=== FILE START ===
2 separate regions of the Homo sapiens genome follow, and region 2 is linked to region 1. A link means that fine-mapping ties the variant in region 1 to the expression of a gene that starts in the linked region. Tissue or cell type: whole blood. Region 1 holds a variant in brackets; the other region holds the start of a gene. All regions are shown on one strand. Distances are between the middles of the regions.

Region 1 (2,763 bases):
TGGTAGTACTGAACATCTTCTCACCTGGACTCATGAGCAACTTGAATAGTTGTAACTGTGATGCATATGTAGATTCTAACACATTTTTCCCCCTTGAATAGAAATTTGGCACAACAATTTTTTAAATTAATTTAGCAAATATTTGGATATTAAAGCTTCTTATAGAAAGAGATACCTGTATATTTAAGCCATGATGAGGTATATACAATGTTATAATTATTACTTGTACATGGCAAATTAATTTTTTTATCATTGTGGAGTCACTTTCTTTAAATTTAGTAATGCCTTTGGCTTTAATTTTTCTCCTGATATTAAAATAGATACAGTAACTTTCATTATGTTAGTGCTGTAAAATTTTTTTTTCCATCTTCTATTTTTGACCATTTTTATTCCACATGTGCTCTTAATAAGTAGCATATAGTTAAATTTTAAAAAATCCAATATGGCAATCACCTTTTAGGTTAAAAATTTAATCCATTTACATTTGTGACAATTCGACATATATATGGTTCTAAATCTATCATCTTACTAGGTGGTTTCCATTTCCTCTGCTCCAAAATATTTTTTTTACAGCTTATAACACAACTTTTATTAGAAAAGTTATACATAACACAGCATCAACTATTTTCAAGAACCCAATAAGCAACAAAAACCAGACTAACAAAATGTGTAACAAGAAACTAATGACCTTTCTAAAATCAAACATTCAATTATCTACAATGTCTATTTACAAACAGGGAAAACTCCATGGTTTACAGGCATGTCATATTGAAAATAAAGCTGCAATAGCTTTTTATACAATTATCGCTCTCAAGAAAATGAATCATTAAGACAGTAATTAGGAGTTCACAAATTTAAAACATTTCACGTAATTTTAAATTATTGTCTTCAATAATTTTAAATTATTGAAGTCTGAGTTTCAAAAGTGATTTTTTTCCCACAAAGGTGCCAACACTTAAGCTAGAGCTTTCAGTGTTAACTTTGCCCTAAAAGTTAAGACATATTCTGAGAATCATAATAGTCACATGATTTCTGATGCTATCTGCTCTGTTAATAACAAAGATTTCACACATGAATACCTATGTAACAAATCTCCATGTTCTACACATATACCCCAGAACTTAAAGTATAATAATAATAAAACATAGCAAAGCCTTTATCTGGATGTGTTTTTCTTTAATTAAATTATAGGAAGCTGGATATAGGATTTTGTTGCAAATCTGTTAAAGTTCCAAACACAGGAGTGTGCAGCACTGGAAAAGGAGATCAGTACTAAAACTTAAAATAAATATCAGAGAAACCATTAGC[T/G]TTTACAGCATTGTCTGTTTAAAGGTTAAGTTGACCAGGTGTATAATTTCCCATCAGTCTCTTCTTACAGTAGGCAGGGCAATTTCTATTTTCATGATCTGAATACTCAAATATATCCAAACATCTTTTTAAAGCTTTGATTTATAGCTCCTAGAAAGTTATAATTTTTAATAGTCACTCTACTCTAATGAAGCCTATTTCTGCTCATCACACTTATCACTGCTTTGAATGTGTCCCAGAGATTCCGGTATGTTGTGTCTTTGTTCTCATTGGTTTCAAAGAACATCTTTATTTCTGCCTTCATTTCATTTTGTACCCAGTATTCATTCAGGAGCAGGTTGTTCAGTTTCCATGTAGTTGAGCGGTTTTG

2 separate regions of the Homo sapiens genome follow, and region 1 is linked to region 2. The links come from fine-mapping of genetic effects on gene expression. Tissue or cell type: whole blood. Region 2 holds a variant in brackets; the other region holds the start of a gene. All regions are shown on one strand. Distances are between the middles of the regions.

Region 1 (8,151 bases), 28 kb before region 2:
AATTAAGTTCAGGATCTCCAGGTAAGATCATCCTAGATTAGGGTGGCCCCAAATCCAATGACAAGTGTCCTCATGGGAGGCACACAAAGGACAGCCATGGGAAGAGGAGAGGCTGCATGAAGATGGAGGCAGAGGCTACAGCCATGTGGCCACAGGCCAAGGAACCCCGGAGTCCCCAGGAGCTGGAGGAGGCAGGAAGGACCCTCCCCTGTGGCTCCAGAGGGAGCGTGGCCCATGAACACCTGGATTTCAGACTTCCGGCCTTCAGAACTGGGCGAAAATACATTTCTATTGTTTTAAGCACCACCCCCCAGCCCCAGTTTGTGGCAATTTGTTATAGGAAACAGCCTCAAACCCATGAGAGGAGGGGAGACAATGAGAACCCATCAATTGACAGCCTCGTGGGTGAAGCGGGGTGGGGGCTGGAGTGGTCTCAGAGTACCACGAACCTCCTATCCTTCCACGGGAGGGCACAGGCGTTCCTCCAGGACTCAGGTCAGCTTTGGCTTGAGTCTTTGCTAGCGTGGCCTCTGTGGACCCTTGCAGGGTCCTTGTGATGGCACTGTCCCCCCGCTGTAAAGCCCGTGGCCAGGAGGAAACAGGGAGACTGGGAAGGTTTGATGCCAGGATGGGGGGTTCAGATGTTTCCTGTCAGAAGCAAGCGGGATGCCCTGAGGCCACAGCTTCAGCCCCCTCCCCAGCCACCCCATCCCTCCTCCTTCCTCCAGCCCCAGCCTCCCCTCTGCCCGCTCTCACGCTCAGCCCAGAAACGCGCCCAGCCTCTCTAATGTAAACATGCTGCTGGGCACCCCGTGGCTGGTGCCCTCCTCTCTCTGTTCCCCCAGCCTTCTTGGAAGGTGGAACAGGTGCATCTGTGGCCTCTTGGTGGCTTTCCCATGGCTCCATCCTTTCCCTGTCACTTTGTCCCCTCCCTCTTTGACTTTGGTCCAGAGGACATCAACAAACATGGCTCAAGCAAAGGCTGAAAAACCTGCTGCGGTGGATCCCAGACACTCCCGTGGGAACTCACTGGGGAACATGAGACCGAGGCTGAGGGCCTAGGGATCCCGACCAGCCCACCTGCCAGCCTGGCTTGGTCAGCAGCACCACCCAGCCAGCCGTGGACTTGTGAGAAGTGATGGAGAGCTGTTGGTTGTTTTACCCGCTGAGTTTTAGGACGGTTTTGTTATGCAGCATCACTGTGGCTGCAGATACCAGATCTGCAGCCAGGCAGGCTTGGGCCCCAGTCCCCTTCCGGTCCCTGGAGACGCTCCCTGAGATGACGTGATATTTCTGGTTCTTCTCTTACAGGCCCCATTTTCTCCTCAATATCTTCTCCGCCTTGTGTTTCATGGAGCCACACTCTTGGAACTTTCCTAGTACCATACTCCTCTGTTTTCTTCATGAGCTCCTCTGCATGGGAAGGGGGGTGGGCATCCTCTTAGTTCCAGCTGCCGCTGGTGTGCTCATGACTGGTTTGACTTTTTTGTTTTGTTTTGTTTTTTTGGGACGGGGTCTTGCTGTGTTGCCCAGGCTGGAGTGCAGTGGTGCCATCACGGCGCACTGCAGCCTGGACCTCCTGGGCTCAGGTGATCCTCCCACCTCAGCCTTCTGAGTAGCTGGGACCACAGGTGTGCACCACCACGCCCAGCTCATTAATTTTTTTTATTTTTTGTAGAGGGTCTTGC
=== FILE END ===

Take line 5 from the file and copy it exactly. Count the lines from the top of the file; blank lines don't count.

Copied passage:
Region 1 (8,151 bases), 28 kb before region 2: